Published Wednesday, 20 April 2016
Wildlife crime and the EU
Wildlife crime poses a threat to biodiversity and is a security issue in some source countries. The EU is both a destination and a transit region for illegally-traded wildlife products. The European Parliament’s Committee on the Environment, Public Health and Food Safety commissioned a study on wildlife crime, which was carried out by Ecologic and IEEP. The study gives an overview of the state of wildlife crime in Europe, based on a review of 25 Member States (not including Cyprus, Luxembourg and Malta). Furthermore, five in-depth case studies on Germany, the Netherlands, Poland, Spain and the UK present an analysis of wildlife crime in these EU Member States and their efforts to combat it.
There are several important routes and species linked to the illegal trade of wildlife within or through the EU. Parts of large mammals (e.g. elephants, rhinos and big cats) are transported from Africa and South America to major trade hubs and for further transit to Asia; marine species, reptiles and parrots are smuggled for the European pet trade; endangered birds are traded from South Eastern Europe to Southern Europe; and Russian and Asian wildlife exports pass along Eastern European land routes. The study finds that the number of wildlife crime-related seizures has been relatively constant in recent years, with over 70% of seizures from 2007-2014 taking place in the UK, Germany and the Netherlands. Around half of seizures occur at airports, but mailing centres and the internet are also expected to become increasingly important.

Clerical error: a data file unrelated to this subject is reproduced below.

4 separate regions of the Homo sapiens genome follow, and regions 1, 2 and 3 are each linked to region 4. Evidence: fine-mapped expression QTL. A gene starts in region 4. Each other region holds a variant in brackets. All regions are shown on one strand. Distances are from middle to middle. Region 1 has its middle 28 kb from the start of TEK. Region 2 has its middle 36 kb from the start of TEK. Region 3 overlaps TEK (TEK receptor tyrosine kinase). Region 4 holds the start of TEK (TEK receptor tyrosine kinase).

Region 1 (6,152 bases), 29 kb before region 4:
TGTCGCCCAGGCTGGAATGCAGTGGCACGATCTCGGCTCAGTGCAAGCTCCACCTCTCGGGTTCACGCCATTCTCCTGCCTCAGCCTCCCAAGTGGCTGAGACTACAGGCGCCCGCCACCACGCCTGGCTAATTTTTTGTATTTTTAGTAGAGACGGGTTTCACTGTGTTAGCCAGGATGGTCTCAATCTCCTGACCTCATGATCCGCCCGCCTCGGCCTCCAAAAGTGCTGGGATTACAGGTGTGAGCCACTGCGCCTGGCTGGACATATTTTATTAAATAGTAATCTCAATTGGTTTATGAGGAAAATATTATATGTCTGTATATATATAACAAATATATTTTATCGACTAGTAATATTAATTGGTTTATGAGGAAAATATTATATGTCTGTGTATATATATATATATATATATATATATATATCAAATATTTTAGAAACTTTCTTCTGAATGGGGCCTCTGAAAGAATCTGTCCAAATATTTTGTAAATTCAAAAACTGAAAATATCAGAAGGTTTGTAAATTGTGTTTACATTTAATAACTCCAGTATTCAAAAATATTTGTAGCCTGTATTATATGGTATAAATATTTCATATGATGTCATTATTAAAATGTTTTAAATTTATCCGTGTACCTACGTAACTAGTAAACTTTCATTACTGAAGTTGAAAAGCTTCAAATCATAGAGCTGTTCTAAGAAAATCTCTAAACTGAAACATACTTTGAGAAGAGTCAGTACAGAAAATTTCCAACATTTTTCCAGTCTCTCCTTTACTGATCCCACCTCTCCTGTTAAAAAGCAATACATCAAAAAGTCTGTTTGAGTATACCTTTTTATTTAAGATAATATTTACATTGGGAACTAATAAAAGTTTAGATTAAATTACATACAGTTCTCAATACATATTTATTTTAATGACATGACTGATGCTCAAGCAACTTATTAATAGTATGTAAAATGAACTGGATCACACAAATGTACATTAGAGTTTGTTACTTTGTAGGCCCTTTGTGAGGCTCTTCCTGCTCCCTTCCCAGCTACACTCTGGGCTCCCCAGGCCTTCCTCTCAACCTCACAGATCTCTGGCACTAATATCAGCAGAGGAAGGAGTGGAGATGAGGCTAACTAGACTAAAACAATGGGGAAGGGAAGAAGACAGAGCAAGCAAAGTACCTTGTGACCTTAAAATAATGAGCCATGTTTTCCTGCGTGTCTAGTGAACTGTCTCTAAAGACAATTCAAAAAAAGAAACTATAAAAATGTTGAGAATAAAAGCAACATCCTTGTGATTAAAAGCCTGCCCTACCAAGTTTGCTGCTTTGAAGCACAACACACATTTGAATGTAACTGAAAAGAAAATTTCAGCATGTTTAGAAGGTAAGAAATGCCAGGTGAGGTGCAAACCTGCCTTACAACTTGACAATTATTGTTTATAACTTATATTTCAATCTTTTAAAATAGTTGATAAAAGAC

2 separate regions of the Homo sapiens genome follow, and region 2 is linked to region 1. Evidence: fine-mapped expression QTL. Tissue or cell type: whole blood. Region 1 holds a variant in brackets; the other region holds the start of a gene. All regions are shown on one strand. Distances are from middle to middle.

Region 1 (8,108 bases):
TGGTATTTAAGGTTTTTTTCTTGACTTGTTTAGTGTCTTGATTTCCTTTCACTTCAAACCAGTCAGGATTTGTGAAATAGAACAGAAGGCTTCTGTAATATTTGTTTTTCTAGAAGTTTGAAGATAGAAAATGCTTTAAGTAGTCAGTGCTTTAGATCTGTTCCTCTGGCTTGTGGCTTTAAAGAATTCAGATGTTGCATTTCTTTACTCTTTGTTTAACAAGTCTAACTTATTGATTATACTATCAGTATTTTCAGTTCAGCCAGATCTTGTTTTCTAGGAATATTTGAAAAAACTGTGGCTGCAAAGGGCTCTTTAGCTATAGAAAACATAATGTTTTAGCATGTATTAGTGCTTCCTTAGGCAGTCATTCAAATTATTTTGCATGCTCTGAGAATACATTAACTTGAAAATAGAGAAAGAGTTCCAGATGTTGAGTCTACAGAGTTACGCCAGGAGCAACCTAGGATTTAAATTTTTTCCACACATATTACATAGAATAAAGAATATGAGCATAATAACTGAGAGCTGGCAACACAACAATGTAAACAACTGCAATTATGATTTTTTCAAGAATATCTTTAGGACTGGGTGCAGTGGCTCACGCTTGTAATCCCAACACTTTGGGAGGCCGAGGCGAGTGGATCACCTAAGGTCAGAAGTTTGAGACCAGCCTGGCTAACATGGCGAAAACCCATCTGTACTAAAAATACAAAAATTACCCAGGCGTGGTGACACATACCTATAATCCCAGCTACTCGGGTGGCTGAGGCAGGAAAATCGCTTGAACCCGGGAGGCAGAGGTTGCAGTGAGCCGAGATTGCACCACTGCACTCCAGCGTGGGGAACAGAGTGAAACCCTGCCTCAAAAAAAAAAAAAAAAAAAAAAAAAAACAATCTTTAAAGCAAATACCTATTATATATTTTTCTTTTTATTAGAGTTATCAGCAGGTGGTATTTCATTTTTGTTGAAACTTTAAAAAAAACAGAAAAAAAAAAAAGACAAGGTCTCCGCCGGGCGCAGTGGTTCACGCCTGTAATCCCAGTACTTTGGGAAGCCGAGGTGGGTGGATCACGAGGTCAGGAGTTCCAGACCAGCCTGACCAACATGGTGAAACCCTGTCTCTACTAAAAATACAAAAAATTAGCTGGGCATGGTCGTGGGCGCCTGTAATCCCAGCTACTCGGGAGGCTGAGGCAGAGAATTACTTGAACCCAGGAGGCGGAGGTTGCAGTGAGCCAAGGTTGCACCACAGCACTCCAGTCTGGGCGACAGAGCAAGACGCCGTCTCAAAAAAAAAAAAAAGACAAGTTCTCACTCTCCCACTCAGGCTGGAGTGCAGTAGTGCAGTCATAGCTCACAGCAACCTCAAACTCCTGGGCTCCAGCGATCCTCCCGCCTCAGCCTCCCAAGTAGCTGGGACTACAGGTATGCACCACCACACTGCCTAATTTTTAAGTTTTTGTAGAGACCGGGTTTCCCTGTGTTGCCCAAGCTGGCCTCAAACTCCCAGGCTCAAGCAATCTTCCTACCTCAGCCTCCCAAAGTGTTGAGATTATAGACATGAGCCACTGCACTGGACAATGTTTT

The study finds the EU’s regulatory framework to combat wildlife to be fit for purpose, and concludes that all Member States have legal frameworks in place. However, in some cases there is insufficient and uneven enforcement, sanctions vary and are often relatively minor, and some police, prosecutors and judicial authorities lack the resources and technical skills needed. Only a minority of Member States have a national action plan on wildlife crime, as recommended by the European Commission in Recommendation 2007/425/EC.
In view of these enforcement deficits, the study concludes that an EU Action Plan on wildlife crime is a promising initiative which would provide a more comprehensive approach to enforcement, prevention and global cooperation. The study concludes that any harmonisation of sanctions for wildlife crime would however be better addressed in the broader context of the Environmental Crime Directive.